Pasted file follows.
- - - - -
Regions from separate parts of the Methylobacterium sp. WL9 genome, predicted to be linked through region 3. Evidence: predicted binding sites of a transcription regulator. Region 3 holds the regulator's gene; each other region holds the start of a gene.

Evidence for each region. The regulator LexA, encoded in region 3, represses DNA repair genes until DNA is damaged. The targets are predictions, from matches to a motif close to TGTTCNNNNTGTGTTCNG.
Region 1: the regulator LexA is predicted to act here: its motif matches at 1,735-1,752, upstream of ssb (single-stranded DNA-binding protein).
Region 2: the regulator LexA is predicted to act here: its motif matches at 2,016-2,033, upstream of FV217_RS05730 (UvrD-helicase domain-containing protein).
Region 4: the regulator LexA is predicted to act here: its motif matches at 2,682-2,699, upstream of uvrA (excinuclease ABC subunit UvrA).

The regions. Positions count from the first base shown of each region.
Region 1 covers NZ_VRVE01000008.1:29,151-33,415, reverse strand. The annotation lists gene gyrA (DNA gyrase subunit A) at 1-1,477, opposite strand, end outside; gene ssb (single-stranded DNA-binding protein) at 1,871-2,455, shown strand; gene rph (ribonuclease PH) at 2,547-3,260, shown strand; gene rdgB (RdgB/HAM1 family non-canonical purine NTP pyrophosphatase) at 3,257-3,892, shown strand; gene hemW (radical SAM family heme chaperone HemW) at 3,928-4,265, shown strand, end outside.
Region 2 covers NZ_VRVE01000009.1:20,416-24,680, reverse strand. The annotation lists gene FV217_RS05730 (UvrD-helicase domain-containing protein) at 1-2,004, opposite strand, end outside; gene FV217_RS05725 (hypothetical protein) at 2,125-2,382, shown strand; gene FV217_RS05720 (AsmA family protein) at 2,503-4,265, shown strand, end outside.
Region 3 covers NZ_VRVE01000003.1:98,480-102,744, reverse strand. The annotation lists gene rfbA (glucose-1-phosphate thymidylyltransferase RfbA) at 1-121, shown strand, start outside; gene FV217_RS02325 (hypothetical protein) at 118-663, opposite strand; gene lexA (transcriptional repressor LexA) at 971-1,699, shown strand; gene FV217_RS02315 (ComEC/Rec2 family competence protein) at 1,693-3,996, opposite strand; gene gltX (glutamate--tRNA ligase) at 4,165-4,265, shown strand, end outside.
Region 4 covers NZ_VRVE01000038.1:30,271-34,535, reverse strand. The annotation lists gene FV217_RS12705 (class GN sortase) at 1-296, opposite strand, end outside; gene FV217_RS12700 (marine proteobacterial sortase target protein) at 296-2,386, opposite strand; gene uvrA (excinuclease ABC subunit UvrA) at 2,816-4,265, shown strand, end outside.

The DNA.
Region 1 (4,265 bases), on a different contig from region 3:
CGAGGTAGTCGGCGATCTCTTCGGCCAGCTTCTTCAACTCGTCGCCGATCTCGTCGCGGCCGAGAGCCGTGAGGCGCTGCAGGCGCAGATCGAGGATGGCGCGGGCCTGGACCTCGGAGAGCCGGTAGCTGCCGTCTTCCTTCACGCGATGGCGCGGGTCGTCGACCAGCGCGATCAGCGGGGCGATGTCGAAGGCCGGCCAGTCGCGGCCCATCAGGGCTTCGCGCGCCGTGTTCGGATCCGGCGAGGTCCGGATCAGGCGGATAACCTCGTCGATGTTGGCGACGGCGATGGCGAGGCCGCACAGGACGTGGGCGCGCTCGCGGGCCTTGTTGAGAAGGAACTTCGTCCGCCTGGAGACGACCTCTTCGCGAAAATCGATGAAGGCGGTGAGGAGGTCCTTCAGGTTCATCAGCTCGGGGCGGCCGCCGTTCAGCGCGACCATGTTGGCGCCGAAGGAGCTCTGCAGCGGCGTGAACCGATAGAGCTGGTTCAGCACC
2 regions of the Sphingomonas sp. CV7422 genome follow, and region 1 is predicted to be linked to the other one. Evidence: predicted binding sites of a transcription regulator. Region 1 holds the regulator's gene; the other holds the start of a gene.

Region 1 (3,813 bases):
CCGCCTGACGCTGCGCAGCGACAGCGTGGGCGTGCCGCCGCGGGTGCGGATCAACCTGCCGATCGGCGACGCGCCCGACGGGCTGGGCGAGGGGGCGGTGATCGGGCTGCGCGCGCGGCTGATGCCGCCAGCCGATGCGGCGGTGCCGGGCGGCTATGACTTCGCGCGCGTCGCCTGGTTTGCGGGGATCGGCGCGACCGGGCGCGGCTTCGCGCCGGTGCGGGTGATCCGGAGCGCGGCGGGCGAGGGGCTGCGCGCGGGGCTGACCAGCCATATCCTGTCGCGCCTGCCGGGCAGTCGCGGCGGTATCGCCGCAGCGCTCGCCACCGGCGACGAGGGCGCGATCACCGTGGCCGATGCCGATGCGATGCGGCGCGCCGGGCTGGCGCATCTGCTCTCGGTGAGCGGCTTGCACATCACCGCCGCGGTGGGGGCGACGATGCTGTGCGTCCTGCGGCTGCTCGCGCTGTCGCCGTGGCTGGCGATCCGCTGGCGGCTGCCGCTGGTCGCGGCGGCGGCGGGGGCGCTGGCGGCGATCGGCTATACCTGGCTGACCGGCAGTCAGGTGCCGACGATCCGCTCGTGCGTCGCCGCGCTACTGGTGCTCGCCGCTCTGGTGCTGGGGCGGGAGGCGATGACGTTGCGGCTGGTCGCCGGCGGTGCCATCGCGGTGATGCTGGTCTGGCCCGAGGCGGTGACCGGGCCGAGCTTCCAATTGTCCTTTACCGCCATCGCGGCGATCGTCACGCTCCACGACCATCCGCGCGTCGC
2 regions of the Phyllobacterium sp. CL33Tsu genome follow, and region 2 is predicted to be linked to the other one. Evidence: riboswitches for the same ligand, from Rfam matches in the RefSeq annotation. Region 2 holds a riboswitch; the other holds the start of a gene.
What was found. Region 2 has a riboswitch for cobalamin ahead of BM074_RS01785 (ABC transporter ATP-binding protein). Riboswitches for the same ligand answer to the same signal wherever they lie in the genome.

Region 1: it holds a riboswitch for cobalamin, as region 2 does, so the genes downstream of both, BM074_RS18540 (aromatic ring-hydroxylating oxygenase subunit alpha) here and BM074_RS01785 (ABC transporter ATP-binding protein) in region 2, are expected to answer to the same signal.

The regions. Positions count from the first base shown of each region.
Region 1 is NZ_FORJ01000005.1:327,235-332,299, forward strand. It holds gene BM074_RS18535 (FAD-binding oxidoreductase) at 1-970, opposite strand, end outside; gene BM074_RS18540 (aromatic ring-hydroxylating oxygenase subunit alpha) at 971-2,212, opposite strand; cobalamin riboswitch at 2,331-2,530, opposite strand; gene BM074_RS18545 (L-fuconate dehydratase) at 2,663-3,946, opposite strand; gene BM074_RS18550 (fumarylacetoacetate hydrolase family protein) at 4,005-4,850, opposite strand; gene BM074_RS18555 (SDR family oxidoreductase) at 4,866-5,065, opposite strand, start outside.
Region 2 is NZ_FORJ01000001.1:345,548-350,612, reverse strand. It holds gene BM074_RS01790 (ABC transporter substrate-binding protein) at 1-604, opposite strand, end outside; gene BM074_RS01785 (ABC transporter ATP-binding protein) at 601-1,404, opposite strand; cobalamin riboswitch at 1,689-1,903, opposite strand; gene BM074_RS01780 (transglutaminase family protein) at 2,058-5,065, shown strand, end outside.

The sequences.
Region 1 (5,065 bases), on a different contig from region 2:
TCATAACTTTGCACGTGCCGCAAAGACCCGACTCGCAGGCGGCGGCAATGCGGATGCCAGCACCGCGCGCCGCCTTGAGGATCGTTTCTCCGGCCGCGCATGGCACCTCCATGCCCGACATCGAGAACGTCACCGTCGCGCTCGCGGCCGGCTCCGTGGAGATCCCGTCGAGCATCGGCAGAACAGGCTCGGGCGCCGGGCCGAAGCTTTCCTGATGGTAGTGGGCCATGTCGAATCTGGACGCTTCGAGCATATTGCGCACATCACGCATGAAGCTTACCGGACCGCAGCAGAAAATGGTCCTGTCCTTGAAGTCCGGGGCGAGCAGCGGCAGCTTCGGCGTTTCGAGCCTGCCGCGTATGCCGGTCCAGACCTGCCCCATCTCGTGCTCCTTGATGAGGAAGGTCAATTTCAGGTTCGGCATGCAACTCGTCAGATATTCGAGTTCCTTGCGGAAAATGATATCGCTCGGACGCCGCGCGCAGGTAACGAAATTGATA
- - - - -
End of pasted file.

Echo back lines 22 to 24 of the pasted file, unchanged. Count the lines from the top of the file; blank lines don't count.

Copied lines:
Region 2 is NZ_FORJ01000001.1:345,548-350,612, reverse strand. It holds gene BM074_RS01790 (ABC transporter substrate-binding protein) at 1-604, opposite strand, end outside; gene BM074_RS01785 (ABC transporter ATP-binding protein) at 601-1,404, opposite strand; cobalamin riboswitch at 1,689-1,903, opposite strand; gene BM074_RS01780 (transglutaminase family protein) at 2,058-5,065, shown strand, end outside.

The sequences.
Region 1 (5,065 bases), on a different contig from region 2: